Enhanced termiticide and method for treating termites
An improved termiticidal combination is formed by adding a liquid cellulose source to a standard liquid termiticide. The cellulose source may be a water soluble polyester such as a cellulose ether like methyl cellulose. The cellulose in the combination functions as termite bait, thereby enhancing the effectiveness of the poison, even at lower concentrations, by inducing termites to ingest poisoned cellulose and return with it to share it with the colony. The liquid form allows the combination to be applied with a standard power sprayer, and permits laying of a continuous barrier or curtain as well as injection spraying into walls of structures.
This application is a continuation-in-part of application Ser. No. 08/832,068, filed Apr. 2, 1997, now U.S. Pat. No. 6,172,051, the disclosure of which is incorporated herein by reference.FIELD OF THE INVENTION
The invention relates to the field of pesticides in general and more specifically to termiticides.BACKGROUND OF THE INVENTION
Subterranean termites present a serious threat to structures, and particularly residential structures, throughout most of the United States and in many parts of the world. One of the most widely used techniques to combat termite infestation is the application of chemical agents to the ground under and around the structure. In a typical preconstruction treatment situation, a liquid form termiticide is sprayed at specified concentrations and volumes directly onto the compacted soil immediately before the concrete slab is poured, creating a horizontal barrier between any subterranean nests and the underside of the slab. Additional barriers are created in by boring holes into the soil at specified intervals (often 18 inches) or by digging trenches around the structure and spraying termiticide into the openings as well as mixing termiticide with the backfill soil. If treatment is required to control active infestation that occurs after construction, techniques include drilling holes in infested walls and injecting liquid or powdered termiticides between the walls, boring holes in the floor slab at spaced intervals and injecting liquid termiticides into the soil, and trenching around the base of the structure and applying termiticides as in pretreatment.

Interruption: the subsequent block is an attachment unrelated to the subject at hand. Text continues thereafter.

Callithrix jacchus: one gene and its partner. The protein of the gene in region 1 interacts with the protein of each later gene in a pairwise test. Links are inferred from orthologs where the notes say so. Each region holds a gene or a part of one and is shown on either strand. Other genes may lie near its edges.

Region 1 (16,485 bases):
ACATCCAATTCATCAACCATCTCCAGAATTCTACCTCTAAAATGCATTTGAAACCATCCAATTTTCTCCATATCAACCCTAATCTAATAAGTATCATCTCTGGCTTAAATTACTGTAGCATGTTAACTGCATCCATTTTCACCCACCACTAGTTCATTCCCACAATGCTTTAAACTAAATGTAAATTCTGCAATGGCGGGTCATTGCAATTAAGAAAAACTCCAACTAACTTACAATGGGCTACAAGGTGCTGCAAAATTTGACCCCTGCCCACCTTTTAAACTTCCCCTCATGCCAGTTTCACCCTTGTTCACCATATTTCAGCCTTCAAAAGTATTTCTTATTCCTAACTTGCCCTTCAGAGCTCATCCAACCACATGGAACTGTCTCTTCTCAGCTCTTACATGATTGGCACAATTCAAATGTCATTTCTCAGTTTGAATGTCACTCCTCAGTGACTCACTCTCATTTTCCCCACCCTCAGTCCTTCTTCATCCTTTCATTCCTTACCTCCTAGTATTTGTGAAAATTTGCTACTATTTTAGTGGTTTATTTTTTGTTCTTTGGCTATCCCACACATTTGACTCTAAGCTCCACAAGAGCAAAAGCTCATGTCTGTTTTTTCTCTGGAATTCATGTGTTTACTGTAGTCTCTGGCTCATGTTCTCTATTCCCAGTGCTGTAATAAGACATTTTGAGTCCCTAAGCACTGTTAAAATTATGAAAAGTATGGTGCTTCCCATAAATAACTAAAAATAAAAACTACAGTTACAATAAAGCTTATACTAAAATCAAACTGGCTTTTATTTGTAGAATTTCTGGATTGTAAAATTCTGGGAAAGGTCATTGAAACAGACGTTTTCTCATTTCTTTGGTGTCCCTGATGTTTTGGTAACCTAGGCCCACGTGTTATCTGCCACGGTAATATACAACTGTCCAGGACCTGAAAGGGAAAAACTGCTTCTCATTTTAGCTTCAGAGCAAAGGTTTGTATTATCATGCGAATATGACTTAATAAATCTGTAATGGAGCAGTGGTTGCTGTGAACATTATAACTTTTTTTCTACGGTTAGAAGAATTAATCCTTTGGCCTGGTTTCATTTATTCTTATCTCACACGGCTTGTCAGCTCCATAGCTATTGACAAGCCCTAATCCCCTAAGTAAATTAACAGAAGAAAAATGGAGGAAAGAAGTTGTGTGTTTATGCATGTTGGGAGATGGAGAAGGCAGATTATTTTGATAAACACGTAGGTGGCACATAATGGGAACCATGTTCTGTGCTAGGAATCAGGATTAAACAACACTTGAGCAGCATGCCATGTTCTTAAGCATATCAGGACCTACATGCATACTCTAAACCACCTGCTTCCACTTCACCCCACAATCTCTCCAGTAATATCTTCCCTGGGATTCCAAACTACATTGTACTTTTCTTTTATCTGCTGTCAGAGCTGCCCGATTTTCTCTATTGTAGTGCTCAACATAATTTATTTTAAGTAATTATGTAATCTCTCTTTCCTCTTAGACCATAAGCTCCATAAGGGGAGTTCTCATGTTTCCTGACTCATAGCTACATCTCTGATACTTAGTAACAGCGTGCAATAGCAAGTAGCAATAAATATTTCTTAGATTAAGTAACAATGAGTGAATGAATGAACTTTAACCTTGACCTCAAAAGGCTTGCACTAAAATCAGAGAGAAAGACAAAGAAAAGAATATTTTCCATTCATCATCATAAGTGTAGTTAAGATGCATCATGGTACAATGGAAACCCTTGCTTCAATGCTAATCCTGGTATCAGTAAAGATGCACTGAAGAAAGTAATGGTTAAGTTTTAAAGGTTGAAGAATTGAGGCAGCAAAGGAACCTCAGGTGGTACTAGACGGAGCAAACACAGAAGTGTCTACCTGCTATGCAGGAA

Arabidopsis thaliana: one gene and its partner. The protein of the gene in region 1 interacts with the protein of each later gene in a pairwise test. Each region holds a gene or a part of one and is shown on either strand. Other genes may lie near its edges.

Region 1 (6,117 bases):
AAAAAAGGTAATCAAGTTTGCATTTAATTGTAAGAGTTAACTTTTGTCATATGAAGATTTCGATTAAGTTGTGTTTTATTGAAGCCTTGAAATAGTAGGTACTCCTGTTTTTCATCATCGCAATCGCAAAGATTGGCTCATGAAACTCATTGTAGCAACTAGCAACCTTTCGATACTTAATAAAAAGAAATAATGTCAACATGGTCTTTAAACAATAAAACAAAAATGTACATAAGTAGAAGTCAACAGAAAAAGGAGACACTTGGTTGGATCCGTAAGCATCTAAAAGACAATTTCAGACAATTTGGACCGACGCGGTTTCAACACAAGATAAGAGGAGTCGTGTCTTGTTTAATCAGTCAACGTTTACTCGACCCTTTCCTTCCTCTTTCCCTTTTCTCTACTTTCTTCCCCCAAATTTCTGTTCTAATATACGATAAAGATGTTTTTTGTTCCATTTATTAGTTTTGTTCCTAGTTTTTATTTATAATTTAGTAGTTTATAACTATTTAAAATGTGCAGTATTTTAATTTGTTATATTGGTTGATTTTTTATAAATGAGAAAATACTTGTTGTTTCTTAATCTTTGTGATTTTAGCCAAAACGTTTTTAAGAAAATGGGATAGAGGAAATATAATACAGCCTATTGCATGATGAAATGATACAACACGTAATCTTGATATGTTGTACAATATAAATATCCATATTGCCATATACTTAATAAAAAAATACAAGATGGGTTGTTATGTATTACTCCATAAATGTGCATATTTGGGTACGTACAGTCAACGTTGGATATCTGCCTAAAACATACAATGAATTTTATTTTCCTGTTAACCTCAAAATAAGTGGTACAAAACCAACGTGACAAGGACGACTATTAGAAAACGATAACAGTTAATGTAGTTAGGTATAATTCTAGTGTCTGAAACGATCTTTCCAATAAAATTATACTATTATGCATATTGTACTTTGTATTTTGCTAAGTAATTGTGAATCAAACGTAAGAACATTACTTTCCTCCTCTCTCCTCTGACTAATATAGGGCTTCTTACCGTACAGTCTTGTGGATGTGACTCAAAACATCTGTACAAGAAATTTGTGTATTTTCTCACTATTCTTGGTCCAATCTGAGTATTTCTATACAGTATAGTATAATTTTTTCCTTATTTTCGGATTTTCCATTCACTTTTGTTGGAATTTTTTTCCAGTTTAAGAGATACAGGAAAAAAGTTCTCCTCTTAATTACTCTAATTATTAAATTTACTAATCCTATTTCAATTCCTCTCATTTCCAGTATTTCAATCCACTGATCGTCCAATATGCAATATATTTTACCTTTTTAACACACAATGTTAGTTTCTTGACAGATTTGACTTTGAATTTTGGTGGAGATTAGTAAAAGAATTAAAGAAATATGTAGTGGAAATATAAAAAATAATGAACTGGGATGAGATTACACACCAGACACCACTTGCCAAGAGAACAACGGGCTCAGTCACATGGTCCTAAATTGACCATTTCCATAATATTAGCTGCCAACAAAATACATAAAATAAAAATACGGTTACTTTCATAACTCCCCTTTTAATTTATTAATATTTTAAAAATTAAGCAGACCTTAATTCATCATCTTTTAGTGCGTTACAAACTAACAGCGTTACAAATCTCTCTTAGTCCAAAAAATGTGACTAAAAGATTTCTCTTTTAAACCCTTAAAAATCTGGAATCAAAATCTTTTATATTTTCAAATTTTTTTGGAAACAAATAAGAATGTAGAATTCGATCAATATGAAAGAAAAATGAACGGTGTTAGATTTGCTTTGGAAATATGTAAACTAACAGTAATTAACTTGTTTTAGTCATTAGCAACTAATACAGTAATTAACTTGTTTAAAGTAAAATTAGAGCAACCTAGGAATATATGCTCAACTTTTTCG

In the past, conventional insecticides such as the chlorinated hydrocarbons known as chlordane, DDT, aldrin, dieldrin and BHC could be effectively used to poison the soil so that transiting termites would be killed. These chemicals also remained effective in the ground for many years. Unfortunately, their effectiveness as poisoning agents extended beyond the targeted pests, and environmental concerns have resulted in prohibition of the use of any of these agents for termite treatment. Chlordane was the last such chemical available for either home or professional use, and that was banned by the United States Environmental Protection Agency in 1987.
The pest control industry has been forced to adopt a less potent class of chemical poisons for termite pre-treatment and infestation interdiction. Currently approved by the Environmental Protection Agency are chlorpyrifos (sold under the name DURSBAN TC), cypermethrin (sold as DEMON TC), fenvalerate (sold as TRIBUTE), and permethrin (sold as DRAGNET and as PRELUDE). These chemicals are generally applied in the same manner as their predecessor chlorinated hydrocarbons, namely, spraying beneath a slab or other foundation to form a horizontal barrier and injection through holes or a trench to form a vertical barrier or “curtain” through which terminates cannot penetrate without being killed. They are also used for infestation control. Unfortunately, the very characteristics that make them acceptable from an environmental standpoint (low toxicity and eventual degrading into non-toxic components) render them less effective in long term termite control.
One of the most common termiticides, and the only one available to consumers who are not licensed pest control operators, is chlorpyrifos, an organophosphate that is available in emulsifiable concentrate, dust, flowable, pellet, spray, granular and wettable powder formulations. The chemical adsorbs well to soil particles, is not readily soluble in water, and has a half life of 2 weeks to a year, but most commonly 60 to 120 days. Chlorpyrifos acts as a cholinesterase inhibitor, interfering with the proper working of the nervous system. It works as a contact poison, but also as a stomach poison. A conventional termite barrier laid down by spraying chlorpyrifos is expected to kill termites that pass through it, and to generate secondary kills in the nest when the carcasses of poisoned termites are carried to the nest and cannibalized. The half life virtually assures that the efficacy of the chemical will end before that of the structure. Based on findings of a study of the residual effects of chlorpyrifos on the human nervous system and a revised risk assessment, the Environmental Protection Agency in 2000 banned use of the chemical in post-construction infestation control and dramatically reduced the allowable concentrations in residential pre-treatment, with a 4-year program to phase out chlorpyrifos altogether.